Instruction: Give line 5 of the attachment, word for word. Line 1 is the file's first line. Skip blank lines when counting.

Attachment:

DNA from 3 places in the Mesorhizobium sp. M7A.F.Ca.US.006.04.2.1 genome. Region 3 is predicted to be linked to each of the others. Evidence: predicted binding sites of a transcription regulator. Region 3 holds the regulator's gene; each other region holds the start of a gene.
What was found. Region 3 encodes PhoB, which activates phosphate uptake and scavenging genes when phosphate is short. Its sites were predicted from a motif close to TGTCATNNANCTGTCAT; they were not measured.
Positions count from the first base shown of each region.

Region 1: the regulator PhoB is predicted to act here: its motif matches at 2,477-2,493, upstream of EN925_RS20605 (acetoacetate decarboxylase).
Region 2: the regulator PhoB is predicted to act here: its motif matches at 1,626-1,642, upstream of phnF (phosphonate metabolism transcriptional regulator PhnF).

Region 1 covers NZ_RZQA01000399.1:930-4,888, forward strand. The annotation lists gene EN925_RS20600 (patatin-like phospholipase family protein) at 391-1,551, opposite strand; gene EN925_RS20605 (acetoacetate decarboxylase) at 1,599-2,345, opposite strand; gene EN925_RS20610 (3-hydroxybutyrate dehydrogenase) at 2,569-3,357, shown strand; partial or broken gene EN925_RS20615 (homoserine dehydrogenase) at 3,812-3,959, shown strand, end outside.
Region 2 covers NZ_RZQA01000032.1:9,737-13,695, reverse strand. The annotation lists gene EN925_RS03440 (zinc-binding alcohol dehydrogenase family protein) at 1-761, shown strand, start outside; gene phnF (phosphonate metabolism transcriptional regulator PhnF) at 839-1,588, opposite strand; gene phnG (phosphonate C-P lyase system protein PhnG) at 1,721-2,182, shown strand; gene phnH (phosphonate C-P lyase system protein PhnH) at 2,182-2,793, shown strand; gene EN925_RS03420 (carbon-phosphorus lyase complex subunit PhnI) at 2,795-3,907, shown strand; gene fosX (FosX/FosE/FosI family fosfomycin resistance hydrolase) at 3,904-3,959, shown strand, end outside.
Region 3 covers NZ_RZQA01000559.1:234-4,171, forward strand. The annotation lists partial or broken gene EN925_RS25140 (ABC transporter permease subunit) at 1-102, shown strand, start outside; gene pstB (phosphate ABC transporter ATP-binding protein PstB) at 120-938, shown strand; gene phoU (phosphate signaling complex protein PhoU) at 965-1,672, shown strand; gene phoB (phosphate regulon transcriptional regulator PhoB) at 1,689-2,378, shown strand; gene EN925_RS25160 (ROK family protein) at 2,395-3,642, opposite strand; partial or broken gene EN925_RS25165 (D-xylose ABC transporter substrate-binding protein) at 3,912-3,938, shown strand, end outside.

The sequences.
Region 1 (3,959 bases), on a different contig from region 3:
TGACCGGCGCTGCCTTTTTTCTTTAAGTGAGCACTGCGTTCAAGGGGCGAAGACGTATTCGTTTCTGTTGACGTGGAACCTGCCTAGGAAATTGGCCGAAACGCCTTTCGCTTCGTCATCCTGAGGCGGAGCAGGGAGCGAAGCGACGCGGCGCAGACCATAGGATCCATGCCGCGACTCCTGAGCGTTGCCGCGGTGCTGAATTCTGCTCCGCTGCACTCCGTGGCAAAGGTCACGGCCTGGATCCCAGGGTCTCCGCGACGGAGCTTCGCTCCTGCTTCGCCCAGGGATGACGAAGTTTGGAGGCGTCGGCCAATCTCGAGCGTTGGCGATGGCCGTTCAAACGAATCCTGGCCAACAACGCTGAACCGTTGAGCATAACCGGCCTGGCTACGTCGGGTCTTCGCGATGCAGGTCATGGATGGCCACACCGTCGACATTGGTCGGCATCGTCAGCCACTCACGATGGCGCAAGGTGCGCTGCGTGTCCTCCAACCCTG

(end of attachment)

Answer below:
Region 2: the regulator PhoB is predicted to act here: its motif matches at 1,626-1,642, upstream of phnF (phosphonate metabolism transcriptional regulator PhnF).